The Guideposts executive editor reflects on his time of recovery last Christmas.
Last Christmas…well, I keep thinking about last Christmas. Last December I had open-heart surgery and that meant Christmas was mostly a time of recovery. No parties, no singing, no traveling, no shopping. One day, scarcely home from the hospital, I walked very slowly to the corner to get a gift certificate for Carol. That was about it. Christmas Eve, with the help of a few painkillers, I made it to church and then went to bed early.
Carol would just as well forget last Christmas. She took pictures of our celebration around the tree but she’s never let me see them. She says it’s because I look so bad. It wasn’t much fun for her to hold the holidays together with a half-functioning husband. Last Christmas is something she could just skip. But there’s stuff I vividly remember and want to hold on to. All the cards, all the food that people dropped off. All the visits and phone calls. All the prayers and emails.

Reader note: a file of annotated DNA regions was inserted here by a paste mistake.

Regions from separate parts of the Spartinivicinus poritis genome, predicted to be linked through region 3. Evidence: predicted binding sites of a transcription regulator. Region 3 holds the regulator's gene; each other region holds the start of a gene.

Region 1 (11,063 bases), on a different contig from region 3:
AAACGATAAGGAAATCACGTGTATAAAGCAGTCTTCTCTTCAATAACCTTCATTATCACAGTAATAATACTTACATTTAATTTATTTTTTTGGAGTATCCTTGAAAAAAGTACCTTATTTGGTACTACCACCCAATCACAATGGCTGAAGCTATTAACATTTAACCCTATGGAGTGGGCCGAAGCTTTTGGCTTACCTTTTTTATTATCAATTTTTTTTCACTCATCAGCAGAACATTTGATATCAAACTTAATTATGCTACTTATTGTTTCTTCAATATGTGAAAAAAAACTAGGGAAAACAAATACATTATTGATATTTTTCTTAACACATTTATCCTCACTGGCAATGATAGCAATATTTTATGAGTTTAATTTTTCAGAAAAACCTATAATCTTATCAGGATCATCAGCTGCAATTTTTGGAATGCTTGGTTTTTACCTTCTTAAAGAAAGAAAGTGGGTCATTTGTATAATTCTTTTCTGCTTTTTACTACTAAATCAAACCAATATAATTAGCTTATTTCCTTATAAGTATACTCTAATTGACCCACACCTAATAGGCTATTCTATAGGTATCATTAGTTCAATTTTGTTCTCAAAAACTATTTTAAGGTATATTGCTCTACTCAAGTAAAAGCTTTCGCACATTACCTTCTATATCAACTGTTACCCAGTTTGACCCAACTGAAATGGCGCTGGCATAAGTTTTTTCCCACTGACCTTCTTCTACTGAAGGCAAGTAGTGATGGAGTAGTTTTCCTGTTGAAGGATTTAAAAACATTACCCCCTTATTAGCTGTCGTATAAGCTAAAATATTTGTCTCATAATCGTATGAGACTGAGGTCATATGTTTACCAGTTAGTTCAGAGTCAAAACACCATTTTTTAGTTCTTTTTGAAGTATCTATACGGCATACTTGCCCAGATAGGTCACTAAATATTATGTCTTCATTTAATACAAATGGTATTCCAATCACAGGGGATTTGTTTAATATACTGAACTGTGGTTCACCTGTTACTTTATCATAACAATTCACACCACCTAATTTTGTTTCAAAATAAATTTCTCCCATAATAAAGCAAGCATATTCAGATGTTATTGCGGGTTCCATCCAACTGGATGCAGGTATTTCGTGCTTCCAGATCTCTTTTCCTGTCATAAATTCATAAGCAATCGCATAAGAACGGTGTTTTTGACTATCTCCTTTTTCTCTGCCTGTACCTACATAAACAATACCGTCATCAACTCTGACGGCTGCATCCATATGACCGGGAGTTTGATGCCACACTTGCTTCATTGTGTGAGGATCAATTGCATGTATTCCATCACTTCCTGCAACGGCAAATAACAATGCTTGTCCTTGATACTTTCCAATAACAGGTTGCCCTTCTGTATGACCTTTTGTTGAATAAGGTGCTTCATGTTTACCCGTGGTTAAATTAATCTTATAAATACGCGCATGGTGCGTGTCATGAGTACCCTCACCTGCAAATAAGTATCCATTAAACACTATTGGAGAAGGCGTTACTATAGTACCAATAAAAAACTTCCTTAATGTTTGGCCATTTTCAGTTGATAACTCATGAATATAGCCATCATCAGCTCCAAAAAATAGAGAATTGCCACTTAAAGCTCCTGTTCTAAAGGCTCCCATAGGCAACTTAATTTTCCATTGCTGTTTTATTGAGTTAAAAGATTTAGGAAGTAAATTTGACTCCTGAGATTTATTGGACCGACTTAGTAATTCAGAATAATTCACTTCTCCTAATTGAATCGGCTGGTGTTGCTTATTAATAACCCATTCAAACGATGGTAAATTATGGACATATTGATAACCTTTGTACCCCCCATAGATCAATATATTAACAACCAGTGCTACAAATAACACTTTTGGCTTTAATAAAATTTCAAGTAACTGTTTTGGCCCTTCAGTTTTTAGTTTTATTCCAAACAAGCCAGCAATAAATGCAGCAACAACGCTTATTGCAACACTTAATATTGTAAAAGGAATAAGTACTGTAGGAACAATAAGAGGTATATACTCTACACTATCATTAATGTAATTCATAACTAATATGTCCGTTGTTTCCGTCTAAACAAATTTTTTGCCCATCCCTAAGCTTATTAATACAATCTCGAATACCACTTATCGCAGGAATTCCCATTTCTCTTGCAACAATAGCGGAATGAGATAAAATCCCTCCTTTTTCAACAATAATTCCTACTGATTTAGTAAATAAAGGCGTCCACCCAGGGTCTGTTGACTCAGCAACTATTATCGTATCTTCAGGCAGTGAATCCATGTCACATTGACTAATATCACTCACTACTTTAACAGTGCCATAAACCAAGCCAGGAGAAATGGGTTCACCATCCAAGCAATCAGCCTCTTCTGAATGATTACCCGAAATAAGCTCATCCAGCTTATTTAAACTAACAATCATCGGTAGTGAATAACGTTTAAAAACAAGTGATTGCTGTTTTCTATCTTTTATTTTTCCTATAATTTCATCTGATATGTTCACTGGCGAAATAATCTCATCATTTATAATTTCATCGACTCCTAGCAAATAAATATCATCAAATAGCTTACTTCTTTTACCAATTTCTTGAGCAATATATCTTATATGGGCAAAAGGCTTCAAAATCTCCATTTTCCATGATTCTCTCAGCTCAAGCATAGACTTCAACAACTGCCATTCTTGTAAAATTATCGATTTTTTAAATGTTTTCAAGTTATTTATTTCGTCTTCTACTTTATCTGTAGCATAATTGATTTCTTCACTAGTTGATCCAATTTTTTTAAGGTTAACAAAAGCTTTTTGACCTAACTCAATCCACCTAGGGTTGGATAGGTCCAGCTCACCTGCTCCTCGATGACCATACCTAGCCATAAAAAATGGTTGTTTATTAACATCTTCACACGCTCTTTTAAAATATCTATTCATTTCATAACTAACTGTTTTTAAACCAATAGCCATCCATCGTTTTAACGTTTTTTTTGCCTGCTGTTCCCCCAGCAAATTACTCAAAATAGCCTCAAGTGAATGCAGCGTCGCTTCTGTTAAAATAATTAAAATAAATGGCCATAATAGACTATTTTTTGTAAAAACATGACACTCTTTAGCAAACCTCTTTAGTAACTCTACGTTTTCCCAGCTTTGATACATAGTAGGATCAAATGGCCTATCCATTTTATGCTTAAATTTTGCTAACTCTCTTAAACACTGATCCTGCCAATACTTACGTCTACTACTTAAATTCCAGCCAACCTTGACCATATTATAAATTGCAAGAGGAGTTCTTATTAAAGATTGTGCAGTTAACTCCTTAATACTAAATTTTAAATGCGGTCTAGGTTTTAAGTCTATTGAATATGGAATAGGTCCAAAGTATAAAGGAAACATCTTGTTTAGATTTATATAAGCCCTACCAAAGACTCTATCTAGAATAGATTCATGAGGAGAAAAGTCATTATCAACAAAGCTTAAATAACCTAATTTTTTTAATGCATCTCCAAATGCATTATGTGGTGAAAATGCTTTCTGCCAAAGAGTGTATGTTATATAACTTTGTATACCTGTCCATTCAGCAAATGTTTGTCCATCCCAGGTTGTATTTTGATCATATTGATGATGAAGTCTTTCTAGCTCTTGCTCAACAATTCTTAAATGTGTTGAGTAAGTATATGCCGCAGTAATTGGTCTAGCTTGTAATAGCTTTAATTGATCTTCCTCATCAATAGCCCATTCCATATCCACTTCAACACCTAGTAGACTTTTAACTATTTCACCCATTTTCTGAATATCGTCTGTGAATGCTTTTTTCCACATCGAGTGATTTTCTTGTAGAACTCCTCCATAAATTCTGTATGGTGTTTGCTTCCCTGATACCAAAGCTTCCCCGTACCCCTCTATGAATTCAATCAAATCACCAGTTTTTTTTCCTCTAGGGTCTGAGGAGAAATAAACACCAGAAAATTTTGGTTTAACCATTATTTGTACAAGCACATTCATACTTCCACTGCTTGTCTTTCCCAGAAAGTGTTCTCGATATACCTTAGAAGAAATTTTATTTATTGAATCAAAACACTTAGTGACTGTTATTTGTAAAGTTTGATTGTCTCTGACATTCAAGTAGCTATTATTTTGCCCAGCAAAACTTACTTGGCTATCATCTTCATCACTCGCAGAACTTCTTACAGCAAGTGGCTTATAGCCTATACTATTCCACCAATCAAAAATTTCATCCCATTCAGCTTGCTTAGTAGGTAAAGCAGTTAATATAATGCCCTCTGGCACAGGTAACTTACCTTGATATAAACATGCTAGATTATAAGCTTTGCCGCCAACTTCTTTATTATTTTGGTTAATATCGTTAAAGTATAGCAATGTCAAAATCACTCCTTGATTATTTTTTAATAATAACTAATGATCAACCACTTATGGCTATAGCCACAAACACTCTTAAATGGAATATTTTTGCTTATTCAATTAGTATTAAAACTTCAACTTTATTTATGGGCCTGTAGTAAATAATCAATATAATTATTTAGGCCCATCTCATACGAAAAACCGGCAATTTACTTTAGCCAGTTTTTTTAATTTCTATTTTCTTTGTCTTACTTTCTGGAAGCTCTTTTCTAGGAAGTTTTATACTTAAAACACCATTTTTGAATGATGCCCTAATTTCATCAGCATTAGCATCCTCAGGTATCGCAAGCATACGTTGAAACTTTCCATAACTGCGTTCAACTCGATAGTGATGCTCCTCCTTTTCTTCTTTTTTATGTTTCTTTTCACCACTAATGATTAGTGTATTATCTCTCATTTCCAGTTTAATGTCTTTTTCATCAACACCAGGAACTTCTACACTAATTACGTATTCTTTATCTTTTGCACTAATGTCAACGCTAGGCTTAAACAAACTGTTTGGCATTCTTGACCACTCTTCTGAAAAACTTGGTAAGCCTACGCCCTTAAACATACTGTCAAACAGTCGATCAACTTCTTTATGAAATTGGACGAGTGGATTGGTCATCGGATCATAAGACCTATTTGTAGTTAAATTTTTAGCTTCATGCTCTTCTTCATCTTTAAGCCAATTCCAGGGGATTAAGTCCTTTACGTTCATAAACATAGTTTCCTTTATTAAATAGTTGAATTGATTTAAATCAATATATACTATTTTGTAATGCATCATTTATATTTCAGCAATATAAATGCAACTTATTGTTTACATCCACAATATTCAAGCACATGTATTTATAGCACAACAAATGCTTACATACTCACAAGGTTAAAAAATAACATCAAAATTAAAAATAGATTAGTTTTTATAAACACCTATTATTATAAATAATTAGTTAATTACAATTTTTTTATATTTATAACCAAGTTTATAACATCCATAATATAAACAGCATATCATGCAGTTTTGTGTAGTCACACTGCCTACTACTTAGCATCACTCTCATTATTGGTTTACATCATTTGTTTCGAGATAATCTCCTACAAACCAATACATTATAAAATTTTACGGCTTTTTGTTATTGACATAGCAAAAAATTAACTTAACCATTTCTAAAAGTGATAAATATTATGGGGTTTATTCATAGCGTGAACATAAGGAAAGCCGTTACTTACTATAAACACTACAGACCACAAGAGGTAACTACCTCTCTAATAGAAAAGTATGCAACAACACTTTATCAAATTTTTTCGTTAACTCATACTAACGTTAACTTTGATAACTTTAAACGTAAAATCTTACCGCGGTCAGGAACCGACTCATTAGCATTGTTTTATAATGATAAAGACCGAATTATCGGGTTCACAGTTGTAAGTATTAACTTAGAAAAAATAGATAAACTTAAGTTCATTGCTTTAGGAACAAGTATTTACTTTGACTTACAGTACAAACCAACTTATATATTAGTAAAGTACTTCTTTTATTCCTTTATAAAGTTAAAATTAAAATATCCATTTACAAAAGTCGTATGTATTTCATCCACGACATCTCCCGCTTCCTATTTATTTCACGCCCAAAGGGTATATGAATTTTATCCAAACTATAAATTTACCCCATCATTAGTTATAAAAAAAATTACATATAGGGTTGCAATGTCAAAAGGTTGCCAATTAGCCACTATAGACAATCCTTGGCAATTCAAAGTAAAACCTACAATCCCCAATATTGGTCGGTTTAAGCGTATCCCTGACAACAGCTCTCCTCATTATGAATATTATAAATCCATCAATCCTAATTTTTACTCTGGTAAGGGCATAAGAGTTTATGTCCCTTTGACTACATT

It’s funny—I don’t remember much about the pain in my chest and being tired a lot and never feeling warm enough and running a low-grade fever. What I recall is feeling loved and appreciated. Please don’t get me wrong. I want you to have a Christmas full of abundance and good health. But if you’re having a hard time, if you’re worried about your health or your job or a loved one, let me tell you that there will still be something to treasure. The good stuff shimmers in the dark like tinsel in candlelight. Think of that first Christmas. It was one of the hardest on record. Look what came of it.
Merry Christmas. Let it be imperfect. Even in its imperfections you can find yourself surrounded by love.
Rick Hamlin is the executive editor at GUIDEPOSTS.